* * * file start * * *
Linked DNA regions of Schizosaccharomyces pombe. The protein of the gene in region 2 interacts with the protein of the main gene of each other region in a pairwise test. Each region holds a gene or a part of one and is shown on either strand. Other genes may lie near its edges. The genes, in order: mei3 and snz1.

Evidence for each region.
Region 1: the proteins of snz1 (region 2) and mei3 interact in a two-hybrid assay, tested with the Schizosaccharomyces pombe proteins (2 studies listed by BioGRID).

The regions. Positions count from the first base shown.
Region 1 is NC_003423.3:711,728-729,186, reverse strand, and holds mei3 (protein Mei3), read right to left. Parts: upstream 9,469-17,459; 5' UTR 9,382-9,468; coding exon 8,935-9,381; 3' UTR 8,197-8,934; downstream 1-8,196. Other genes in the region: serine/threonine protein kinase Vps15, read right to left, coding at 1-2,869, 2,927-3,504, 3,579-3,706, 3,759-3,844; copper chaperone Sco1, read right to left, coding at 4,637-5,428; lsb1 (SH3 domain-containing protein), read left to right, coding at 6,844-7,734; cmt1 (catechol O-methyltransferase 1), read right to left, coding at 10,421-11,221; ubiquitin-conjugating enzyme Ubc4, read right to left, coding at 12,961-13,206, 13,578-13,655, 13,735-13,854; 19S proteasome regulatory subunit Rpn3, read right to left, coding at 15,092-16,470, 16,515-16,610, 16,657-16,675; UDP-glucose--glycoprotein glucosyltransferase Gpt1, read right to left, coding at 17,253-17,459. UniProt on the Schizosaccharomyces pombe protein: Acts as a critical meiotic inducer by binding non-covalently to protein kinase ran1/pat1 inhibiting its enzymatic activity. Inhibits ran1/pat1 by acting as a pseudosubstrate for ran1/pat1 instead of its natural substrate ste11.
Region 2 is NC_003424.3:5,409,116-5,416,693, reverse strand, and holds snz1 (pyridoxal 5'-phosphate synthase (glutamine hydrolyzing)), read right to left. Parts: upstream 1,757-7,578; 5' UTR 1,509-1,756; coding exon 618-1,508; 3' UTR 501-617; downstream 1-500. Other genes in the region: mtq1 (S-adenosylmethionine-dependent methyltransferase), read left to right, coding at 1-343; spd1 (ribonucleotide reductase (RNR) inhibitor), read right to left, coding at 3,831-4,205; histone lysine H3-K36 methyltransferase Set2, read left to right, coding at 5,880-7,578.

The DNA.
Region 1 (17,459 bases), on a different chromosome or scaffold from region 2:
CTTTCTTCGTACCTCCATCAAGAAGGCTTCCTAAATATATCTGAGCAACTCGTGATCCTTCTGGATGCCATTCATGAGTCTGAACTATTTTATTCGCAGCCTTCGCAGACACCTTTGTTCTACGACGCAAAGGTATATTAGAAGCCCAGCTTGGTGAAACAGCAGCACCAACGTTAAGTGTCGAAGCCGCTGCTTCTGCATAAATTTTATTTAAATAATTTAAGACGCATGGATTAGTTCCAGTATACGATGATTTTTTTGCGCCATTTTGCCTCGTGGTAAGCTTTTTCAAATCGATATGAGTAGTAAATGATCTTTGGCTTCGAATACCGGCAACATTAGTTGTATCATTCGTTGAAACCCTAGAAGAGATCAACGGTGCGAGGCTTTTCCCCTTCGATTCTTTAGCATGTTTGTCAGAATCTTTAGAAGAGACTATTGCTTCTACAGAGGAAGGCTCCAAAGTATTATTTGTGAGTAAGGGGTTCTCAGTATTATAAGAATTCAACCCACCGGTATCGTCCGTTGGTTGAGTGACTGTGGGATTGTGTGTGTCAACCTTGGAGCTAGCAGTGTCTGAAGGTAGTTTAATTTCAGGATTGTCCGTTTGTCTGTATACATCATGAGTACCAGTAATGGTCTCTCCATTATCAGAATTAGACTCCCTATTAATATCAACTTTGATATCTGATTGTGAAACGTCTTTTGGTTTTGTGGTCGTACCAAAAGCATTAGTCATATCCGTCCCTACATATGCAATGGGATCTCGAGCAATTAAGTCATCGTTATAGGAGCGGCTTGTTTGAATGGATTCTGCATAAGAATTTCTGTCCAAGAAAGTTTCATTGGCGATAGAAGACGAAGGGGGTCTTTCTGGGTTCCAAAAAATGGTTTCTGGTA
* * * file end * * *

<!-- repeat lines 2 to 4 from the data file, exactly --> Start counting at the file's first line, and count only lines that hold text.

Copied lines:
Evidence for each region.
Region 1: the proteins of snz1 (region 2) and mei3 interact in a two-hybrid assay, tested with the Schizosaccharomyces pombe proteins (2 studies listed by BioGRID).

The regions. Positions count from the first base shown.